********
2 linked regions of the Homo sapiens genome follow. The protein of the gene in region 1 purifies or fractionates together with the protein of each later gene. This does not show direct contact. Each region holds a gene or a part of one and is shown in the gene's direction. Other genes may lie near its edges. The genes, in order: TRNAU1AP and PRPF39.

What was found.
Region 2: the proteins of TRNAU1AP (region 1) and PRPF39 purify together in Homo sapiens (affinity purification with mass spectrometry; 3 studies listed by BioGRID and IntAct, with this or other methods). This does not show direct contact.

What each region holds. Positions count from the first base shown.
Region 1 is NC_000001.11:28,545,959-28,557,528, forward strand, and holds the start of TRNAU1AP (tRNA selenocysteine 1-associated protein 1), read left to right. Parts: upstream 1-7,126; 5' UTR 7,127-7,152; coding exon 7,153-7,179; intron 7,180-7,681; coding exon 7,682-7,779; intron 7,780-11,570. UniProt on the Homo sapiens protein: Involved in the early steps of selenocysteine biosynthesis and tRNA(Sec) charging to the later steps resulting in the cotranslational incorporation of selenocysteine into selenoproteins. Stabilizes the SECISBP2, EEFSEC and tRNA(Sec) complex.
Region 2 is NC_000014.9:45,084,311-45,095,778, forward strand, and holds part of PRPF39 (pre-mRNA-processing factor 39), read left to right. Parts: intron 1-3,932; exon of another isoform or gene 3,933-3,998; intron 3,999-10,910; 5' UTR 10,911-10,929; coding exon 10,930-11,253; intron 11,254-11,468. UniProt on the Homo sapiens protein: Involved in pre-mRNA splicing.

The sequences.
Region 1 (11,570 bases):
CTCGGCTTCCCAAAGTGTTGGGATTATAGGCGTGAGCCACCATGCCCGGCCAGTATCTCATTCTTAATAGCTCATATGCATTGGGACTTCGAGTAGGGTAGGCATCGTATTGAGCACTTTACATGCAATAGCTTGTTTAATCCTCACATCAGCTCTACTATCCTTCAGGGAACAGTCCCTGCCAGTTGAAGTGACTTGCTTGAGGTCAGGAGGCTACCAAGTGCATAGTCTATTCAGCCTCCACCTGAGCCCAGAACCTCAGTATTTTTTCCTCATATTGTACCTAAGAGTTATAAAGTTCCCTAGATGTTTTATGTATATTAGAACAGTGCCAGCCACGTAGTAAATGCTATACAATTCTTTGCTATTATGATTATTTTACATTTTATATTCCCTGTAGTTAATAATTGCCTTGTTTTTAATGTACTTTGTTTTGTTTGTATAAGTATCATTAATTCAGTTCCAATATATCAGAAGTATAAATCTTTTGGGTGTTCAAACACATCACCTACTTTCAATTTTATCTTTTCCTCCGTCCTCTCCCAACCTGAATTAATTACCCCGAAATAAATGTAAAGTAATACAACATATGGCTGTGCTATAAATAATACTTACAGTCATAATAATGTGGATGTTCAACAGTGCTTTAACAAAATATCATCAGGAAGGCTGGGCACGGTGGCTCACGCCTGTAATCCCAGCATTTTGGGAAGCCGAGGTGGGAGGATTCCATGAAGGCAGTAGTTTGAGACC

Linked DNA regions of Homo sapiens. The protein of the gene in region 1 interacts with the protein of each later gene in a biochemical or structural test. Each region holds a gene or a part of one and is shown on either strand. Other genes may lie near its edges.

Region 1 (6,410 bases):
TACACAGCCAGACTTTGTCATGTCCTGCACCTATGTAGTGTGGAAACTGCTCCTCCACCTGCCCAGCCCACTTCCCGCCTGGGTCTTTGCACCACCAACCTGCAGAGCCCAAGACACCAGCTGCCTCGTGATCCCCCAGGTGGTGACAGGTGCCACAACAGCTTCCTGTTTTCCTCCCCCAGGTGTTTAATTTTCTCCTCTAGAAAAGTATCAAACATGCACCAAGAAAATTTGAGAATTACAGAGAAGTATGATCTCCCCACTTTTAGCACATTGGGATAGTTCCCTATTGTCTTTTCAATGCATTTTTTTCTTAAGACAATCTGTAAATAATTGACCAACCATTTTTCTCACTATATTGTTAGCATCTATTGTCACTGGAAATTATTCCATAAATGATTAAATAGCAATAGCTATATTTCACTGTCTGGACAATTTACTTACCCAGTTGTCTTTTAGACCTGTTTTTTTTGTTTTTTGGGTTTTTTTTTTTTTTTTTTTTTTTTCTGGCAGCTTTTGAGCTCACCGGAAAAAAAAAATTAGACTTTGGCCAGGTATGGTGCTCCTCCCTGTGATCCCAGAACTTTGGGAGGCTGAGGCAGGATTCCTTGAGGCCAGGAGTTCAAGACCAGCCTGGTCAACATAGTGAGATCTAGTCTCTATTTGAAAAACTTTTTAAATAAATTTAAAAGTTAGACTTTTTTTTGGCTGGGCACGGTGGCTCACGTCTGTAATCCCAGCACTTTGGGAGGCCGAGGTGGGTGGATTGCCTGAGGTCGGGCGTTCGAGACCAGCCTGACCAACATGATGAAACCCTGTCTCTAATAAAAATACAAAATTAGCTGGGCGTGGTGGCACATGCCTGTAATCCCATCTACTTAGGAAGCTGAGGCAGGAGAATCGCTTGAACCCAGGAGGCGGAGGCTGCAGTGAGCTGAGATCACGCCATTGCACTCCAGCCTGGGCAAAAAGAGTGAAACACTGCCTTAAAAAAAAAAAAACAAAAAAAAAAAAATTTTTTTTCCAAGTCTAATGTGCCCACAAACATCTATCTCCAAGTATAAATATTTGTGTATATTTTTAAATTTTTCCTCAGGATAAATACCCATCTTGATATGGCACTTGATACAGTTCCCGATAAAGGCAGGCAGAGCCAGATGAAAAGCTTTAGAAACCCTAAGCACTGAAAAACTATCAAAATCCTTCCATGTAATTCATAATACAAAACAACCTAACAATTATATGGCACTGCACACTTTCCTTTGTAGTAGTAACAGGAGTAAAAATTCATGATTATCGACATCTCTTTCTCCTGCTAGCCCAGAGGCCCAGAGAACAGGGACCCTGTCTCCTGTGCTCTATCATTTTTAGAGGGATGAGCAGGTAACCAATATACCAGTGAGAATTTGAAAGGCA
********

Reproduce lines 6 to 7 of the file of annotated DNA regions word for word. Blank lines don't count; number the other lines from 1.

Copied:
Region 2 is NC_000014.9:45,084,311-45,095,778, forward strand, and holds part of PRPF39 (pre-mRNA-processing factor 39), read left to right. Parts: intron 1-3,932; exon of another isoform or gene 3,933-3,998; intron 3,999-10,910; 5' UTR 10,911-10,929; coding exon 10,930-11,253; intron 11,254-11,468. UniProt on the Homo sapiens protein: Involved in pre-mRNA splicing.

The sequences.